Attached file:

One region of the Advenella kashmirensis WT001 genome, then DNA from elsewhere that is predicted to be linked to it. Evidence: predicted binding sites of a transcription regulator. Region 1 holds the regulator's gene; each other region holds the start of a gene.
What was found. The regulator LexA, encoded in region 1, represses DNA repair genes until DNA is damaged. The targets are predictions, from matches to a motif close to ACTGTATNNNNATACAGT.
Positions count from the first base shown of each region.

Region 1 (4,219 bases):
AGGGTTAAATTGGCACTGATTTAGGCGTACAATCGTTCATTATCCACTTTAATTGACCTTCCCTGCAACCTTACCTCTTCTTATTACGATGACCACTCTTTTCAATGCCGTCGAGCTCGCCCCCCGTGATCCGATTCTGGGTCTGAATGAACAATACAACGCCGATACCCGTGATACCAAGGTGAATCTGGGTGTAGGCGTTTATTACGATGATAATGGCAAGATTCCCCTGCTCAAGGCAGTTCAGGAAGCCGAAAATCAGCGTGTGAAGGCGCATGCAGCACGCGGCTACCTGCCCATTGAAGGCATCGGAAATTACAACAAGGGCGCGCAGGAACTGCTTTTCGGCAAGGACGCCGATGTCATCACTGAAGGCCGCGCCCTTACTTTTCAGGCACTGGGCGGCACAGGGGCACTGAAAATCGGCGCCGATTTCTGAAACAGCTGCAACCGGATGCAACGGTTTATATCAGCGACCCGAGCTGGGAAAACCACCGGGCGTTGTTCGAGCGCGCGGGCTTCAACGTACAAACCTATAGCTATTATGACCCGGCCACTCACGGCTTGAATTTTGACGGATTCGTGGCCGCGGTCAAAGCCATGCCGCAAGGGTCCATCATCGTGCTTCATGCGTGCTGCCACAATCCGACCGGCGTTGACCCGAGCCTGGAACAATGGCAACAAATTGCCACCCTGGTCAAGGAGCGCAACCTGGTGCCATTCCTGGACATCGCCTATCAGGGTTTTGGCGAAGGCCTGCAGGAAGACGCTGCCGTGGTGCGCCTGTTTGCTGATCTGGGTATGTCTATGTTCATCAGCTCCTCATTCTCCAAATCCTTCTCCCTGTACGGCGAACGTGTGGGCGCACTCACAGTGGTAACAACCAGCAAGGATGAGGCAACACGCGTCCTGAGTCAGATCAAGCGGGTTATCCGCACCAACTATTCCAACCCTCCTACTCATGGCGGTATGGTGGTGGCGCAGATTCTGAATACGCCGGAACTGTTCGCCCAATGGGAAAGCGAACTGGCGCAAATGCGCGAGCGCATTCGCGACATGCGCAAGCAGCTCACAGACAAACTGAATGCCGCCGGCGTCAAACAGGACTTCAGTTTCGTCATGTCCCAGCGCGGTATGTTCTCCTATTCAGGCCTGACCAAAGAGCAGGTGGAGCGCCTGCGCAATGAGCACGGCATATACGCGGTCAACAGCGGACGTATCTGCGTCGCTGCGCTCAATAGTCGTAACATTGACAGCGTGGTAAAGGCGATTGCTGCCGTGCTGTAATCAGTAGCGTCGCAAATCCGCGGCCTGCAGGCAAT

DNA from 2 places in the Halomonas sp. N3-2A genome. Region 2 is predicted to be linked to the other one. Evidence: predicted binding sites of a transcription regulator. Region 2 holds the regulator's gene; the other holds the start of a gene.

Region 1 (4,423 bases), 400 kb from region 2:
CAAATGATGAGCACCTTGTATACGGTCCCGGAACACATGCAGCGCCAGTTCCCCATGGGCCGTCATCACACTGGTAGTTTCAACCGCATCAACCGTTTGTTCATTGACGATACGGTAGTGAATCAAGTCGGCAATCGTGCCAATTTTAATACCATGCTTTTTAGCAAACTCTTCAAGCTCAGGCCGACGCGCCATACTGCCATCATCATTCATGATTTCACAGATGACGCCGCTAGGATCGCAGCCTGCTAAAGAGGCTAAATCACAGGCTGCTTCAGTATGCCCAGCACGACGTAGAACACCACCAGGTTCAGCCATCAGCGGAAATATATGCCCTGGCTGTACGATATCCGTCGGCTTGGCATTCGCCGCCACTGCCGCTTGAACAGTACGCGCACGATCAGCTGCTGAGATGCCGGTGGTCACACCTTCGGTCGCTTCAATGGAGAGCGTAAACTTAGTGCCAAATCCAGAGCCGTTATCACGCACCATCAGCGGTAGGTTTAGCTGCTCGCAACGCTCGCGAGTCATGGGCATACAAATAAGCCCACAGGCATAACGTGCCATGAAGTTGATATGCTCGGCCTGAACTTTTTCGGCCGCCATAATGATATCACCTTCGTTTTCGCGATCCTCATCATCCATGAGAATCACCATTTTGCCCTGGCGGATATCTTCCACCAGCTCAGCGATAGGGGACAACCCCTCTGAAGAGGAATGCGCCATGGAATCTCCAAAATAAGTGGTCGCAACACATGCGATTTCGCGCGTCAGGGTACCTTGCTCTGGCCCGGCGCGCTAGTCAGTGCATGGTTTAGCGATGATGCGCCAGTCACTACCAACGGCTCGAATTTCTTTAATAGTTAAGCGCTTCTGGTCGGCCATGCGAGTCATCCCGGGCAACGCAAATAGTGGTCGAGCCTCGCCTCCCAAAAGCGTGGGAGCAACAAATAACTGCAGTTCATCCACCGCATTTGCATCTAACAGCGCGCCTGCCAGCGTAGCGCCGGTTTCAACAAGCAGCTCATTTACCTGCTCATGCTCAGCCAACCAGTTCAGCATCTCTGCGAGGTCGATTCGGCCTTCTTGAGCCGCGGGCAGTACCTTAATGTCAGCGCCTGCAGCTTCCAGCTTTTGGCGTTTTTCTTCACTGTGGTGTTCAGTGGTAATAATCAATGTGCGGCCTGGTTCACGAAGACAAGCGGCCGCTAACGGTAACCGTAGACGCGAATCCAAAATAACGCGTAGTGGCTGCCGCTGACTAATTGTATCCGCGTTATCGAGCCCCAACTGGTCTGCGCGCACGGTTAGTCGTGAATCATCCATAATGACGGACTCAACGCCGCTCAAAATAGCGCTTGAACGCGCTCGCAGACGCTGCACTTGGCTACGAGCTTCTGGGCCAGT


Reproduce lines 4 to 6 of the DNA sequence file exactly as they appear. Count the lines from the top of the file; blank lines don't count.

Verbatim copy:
Region 1 (4,219 bases):
AGGGTTAAATTGGCACTGATTTAGGCGTACAATCGTTCATTATCCACTTTAATTGACCTTCCCTGCAACCTTACCTCTTCTTATTACGATGACCACTCTTTTCAATGCCGTCGAGCTCGCCCCCCGTGATCCGATTCTGGGTCTGAATGAACAATACAACGCCGATACCCGTGATACCAAGGTGAATCTGGGTGTAGGCGTTTATTACGATGATAATGGCAAGATTCCCCTGCTCAAGGCAGTTCAGGAAGCCGAAAATCAGCGTGTGAAGGCGCATGCAGCACGCGGCTACCTGCCCATTGAAGGCATCGGAAATTACAACAAGGGCGCGCAGGAACTGCTTTTCGGCAAGGACGCCGATGTCATCACTGAAGGCCGCGCCCTTACTTTTCAGGCACTGGGCGGCACAGGGGCACTGAAAATCGGCGCCGATTTCTGAAACAGCTGCAACCGGATGCAACGGTTTATATCAGCGACCCGAGCTGGGAAAACCACCGGGCGTTGTTCGAGCGCGCGGGCTTCAACGTACAAACCTATAGCTATTATGACCCGGCCACTCACGGCTTGAATTTTGACGGATTCGTGGCCGCGGTCAAAGCCATGCCGCAAGGGTCCATCATCGTGCTTCATGCGTGCTGCCACAATCCGACCGGCGTTGACCCGAGCCTGGAACAATGGCAACAAATTGCCACCCTGGTCAAGGAGCGCAACCTGGTGCCATTCCTGGACATCGCCTATCAGGGTTTTGGCGAAGGCCTGCAGGAAGACGCTGCCGTGGTGCGCCTGTTTGCTGATCTGGGTATGTCTATGTTCATCAGCTCCTCATTCTCCAAATCCTTCTCCCTGTACGGCGAACGTGTGGGCGCACTCACAGTGGTAACAACCAGCAAGGATGAGGCAACACGCGTCCTGAGTCAGATCAAGCGGGTTATCCGCACCAACTATTCCAACCCTCCTACTCATGGCGGTATGGTGGTGGCGCAGATTCTGAATACGCCGGAACTGTTCGCCCAATGGGAAAGCGAACTGGCGCAAATGCGCGAGCGCATTCGCGACATGCGCAAGCAGCTCACAGACAAACTGAATGCCGCCGGCGTCAAACAGGACTTCAGTTTCGTCATGTCCCAGCGCGGTATGTTCTCCTATTCAGGCCTGACCAAAGAGCAGGTGGAGCGCCTGCGCAATGAGCACGGCATATACGCGGTCAACAGCGGACGTATCTGCGTCGCTGCGCTCAATAGTCGTAACATTGACAGCGTGGTAAAGGCGATTGCTGCCGTGCTGTAATCAGTAGCGTCGCAAATCCGCGGCCTGCAGGCAAT

DNA from 2 places in the Halomonas sp. N3-2A genome. Region 2 is predicted to be linked to the other one. Evidence: predicted binding sites of a transcription regulator. Region 2 holds the regulator's gene; the other holds the start of a gene.